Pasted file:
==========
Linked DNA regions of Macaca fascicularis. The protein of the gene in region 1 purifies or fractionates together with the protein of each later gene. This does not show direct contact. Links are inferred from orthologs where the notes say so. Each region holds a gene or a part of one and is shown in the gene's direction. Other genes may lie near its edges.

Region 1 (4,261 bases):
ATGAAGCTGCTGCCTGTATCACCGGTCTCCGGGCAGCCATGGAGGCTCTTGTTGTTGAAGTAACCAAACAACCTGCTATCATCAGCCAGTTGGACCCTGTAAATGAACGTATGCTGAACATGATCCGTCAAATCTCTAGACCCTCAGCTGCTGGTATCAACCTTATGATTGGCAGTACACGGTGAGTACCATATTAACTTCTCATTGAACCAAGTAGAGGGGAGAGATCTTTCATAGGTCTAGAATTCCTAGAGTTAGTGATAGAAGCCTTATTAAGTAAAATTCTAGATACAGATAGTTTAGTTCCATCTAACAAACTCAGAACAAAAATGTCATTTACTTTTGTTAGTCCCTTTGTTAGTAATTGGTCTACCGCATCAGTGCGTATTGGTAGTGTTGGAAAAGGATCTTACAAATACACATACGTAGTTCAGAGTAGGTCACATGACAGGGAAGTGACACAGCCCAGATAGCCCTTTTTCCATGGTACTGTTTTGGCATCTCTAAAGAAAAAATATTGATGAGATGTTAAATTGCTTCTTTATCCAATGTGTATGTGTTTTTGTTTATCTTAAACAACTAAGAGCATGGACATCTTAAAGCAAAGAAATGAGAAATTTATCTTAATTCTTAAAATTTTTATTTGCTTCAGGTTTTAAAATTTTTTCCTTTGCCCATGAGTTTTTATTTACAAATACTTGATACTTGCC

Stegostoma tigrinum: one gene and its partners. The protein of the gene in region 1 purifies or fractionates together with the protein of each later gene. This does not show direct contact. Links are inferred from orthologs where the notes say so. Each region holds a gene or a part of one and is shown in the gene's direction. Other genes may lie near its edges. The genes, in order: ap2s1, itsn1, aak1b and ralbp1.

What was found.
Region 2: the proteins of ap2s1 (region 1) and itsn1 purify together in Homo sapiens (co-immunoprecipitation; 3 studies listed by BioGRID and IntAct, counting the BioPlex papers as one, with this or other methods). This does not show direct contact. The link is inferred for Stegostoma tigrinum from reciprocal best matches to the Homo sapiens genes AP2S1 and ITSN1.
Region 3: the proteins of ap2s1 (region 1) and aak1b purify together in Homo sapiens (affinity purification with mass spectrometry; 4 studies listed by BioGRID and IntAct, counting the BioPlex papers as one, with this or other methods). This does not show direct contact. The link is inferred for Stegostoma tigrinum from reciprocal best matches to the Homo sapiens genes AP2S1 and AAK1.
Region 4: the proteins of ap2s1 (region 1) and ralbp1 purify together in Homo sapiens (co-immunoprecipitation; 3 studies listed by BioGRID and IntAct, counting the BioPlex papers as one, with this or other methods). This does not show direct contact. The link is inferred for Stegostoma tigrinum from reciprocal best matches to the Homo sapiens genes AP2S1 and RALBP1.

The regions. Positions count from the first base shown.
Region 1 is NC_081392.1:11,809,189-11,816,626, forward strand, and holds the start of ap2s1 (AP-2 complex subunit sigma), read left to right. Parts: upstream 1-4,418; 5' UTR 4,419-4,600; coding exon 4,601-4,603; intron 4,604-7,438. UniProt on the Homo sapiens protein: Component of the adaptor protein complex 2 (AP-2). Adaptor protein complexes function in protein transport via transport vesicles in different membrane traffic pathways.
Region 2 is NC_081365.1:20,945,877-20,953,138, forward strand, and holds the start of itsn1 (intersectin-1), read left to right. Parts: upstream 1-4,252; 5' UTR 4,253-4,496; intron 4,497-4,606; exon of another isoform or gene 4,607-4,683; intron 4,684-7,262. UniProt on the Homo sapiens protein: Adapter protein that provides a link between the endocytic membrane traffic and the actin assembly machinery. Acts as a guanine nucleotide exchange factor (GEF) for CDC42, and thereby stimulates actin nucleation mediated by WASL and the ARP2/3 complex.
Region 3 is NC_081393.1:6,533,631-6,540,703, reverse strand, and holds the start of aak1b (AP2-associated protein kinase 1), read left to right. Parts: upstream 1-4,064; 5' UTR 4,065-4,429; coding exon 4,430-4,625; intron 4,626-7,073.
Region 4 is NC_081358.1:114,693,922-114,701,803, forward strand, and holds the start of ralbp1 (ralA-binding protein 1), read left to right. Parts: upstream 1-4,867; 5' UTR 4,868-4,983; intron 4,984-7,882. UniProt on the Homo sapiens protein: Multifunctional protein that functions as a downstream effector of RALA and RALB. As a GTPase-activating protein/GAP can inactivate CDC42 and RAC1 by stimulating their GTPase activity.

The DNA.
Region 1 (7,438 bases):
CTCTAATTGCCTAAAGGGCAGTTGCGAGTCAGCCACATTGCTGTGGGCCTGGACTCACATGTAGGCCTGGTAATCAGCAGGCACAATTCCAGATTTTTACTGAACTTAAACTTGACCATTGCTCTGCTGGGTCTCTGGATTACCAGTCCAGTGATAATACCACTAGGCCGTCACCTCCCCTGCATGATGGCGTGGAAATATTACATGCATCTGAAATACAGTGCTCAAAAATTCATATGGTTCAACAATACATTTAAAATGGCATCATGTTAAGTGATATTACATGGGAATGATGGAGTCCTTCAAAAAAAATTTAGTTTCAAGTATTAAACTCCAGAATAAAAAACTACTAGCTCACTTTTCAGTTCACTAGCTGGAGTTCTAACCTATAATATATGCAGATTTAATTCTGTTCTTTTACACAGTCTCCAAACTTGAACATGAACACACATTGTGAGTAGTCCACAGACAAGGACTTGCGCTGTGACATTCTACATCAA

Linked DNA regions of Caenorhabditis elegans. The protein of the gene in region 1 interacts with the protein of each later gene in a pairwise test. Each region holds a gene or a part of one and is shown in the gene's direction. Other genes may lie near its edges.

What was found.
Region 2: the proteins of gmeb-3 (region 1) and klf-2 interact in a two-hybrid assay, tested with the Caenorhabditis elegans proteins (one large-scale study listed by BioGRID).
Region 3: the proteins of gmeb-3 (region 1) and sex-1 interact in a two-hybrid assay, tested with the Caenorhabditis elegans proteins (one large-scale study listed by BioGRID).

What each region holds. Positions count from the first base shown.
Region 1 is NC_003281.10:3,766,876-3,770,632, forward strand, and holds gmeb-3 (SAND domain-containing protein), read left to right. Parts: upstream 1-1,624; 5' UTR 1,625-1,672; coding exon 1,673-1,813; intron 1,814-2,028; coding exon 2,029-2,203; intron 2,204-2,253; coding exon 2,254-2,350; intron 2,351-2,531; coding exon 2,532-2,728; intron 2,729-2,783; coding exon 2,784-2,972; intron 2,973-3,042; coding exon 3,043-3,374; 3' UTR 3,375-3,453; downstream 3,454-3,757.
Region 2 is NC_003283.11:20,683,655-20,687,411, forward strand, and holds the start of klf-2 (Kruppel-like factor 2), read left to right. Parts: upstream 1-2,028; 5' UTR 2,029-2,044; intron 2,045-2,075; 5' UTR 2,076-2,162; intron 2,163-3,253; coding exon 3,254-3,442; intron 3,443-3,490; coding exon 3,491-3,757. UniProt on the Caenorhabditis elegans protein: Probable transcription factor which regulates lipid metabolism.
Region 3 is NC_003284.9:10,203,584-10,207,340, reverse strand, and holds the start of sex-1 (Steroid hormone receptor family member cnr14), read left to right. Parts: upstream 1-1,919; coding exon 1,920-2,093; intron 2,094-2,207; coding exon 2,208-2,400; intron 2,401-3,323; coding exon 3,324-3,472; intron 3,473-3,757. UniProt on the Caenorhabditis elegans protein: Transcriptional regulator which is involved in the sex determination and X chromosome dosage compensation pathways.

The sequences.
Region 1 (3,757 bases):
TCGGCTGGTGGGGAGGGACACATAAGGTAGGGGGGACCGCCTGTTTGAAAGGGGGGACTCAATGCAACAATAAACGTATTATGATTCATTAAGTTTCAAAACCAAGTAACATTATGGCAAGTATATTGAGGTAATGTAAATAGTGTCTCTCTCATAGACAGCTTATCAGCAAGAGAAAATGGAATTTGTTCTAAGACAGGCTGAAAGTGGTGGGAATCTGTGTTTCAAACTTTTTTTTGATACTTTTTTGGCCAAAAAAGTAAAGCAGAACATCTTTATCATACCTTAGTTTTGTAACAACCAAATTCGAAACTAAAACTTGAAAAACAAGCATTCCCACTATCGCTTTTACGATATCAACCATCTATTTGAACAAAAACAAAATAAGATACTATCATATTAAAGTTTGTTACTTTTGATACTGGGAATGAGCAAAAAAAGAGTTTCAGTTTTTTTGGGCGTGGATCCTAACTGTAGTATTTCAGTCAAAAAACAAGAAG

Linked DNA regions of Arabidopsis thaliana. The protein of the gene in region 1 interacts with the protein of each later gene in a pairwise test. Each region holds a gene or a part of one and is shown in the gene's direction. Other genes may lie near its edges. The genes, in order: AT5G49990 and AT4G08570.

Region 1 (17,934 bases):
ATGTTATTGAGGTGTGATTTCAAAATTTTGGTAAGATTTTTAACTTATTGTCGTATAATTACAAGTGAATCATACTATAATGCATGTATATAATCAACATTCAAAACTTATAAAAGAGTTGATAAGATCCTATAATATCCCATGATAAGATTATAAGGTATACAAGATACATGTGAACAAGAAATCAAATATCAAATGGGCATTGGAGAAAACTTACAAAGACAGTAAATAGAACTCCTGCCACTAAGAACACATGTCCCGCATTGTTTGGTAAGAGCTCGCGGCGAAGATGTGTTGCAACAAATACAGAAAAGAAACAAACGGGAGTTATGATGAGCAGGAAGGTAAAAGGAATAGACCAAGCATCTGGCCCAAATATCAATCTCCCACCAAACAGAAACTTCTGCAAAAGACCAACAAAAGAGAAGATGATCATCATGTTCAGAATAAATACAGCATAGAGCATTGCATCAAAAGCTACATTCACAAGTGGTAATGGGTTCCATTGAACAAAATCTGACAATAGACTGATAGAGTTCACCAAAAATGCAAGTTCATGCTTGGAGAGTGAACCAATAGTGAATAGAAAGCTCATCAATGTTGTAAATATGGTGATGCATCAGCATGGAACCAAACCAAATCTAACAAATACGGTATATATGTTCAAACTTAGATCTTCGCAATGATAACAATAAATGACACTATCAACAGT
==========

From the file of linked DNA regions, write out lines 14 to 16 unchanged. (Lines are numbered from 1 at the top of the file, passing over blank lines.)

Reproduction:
The DNA.
Region 1 (7,438 bases):
CTCTAATTGCCTAAAGGGCAGTTGCGAGTCAGCCACATTGCTGTGGGCCTGGACTCACATGTAGGCCTGGTAATCAGCAGGCACAATTCCAGATTTTTACTGAACTTAAACTTGACCATTGCTCTGCTGGGTCTCTGGATTACCAGTCCAGTGATAATACCACTAGGCCGTCACCTCCCCTGCATGATGGCGTGGAAATATTACATGCATCTGAAATACAGTGCTCAAAAATTCATATGGTTCAACAATACATTTAAAATGGCATCATGTTAAGTGATATTACATGGGAATGATGGAGTCCTTCAAAAAAAATTTAGTTTCAAGTATTAAACTCCAGAATAAAAAACTACTAGCTCACTTTTCAGTTCACTAGCTGGAGTTCTAACCTATAATATATGCAGATTTAATTCTGTTCTTTTACACAGTCTCCAAACTTGAACATGAACACACATTGTGAGTAGTCCACAGACAAGGACTTGCGCTGTGACATTCTACATCAA